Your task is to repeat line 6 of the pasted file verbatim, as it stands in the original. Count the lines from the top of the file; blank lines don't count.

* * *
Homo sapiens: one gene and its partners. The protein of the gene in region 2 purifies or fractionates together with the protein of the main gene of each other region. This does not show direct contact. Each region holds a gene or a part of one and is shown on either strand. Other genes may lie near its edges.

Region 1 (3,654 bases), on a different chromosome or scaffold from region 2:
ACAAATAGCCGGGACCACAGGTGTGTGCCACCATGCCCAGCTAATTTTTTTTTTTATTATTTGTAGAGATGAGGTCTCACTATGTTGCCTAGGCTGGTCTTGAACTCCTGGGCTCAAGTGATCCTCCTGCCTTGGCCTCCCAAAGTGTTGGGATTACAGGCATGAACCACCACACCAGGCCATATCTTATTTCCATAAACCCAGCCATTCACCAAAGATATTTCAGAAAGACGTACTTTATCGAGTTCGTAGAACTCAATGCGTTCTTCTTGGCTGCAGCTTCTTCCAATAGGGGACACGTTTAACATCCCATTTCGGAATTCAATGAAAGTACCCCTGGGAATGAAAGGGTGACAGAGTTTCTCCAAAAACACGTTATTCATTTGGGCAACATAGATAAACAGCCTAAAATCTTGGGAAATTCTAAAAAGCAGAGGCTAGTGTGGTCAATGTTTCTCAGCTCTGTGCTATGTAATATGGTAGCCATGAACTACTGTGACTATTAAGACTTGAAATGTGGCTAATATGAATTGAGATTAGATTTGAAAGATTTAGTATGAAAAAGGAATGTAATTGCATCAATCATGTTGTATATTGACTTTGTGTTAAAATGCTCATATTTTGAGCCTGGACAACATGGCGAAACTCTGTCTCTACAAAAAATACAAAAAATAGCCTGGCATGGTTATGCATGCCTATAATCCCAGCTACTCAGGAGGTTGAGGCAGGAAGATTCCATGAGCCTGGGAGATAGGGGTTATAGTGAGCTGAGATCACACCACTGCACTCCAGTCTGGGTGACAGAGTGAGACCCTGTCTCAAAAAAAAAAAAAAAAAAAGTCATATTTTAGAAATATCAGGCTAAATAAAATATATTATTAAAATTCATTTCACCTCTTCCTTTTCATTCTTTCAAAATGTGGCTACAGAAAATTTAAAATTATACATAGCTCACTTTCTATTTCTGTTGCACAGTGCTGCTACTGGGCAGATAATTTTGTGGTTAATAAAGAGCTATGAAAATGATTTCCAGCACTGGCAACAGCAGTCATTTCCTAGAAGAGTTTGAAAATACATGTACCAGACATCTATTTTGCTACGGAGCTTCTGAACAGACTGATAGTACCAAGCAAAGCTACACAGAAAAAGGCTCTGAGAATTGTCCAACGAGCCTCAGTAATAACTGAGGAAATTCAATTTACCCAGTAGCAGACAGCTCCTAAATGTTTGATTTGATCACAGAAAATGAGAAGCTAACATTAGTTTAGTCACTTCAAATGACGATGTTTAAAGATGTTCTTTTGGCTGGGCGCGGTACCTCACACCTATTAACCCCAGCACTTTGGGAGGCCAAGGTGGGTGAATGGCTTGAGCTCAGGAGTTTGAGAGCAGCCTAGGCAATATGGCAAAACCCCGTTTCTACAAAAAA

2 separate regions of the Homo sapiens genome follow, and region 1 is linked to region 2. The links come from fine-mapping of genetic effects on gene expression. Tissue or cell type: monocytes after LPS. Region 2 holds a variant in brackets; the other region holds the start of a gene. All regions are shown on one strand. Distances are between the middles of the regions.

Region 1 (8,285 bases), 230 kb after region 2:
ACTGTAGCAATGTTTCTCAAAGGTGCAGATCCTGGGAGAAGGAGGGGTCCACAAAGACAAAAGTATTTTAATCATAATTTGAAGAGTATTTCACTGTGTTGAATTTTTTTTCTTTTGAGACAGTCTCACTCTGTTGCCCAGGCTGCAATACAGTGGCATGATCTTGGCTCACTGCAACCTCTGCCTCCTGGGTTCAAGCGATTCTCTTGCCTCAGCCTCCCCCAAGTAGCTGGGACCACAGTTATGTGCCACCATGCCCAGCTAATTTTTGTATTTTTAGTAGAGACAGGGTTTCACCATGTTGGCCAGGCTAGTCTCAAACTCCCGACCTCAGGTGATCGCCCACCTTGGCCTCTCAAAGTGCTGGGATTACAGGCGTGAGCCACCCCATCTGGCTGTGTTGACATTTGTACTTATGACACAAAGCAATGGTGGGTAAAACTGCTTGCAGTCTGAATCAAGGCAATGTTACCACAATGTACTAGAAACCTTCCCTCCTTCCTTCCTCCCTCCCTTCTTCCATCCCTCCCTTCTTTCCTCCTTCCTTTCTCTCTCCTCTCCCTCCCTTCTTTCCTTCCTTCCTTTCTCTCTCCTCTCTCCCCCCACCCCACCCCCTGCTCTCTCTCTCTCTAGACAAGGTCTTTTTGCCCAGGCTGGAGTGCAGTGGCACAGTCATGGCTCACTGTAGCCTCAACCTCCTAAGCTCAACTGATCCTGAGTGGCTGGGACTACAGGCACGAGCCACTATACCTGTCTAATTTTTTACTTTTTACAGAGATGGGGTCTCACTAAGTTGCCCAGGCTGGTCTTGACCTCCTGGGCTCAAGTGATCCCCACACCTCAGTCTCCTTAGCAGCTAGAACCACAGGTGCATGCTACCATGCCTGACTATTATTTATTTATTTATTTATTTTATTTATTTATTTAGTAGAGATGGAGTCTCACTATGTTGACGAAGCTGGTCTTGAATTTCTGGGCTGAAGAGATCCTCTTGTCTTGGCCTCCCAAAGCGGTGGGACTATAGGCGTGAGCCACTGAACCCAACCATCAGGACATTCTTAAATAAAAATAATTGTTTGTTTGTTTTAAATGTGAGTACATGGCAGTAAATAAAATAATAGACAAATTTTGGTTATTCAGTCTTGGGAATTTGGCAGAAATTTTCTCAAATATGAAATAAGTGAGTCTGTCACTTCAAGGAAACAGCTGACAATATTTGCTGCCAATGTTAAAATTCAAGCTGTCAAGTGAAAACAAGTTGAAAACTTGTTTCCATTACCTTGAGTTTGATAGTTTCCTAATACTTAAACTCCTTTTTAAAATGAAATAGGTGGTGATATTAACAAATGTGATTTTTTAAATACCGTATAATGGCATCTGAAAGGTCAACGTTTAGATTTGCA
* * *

ACTGTAGCAATGTTTCTCAAAGGTGCAGATCCTGGGAGAAGGAGGGGTCCACAAAGACAAAAGTATTTTAATCATAATTTGAAGAGTATTTCACTGTGTTGAATTTTTTTTCTTTTGAGACAGTCTCACTCTGTTGCCCAGGCTGCAATACAGTGGCATGATCTTGGCTCACTGCAACCTCTGCCTCCTGGGTTCAAGCGATTCTCTTGCCTCAGCCTCCCCCAAGTAGCTGGGACCACAGTTATGTGCCACCATGCCCAGCTAATTTTTGTATTTTTAGTAGAGACAGGGTTTCACCATGTTGGCCAGGCTAGTCTCAAACTCCCGACCTCAGGTGATCGCCCACCTTGGCCTCTCAAAGTGCTGGGATTACAGGCGTGAGCCACCCCATCTGGCTGTGTTGACATTTGTACTTATGACACAAAGCAATGGTGGGTAAAACTGCTTGCAGTCTGAATCAAGGCAATGTTACCACAATGTACTAGAAACCTTCCCTCCTTCCTTCCTCCCTCCCTTCTTCCATCCCTCCCTTCTTTCCTCCTTCCTTTCTCTCTCCTCTCCCTCCCTTCTTTCCTTCCTTCCTTTCTCTCTCCTCTCTCCCCCCACCCCACCCCCTGCTCTCTCTCTCTCTAGACAAGGTCTTTTTGCCCAGGCTGGAGTGCAGTGGCACAGTCATGGCTCACTGTAGCCTCAACCTCCTAAGCTCAACTGATCCTGAGTGGCTGGGACTACAGGCACGAGCCACTATACCTGTCTAATTTTTTACTTTTTACAGAGATGGGGTCTCACTAAGTTGCCCAGGCTGGTCTTGACCTCCTGGGCTCAAGTGATCCCCACACCTCAGTCTCCTTAGCAGCTAGAACCACAGGTGCATGCTACCATGCCTGACTATTATTTATTTATTTATTTATTTTATTTATTTATTTAGTAGAGATGGAGTCTCACTATGTTGACGAAGCTGGTCTTGAATTTCTGGGCTGAAGAGATCCTCTTGTCTTGGCCTCCCAAAGCGGTGGGACTATAGGCGTGAGCCACTGAACCCAACCATCAGGACATTCTTAAATAAAAATAATTGTTTGTTTGTTTTAAATGTGAGTACATGGCAGTAAATAAAATAATAGACAAATTTTGGTTATTCAGTCTTGGGAATTTGGCAGAAATTTTCTCAAATATGAAATAAGTGAGTCTGTCACTTCAAGGAAACAGCTGACAATATTTGCTGCCAATGTTAAAATTCAAGCTGTCAAGTGAAAACAAGTTGAAAACTTGTTTCCATTACCTTGAGTTTGATAGTTTCCTAATACTTAAACTCCTTTTTAAAATGAAATAGGTGGTGATATTAACAAATGTGATTTTTTAAATACCGTATAATGGCATCTGAAAGGTCAACGTTTAGATTTGCA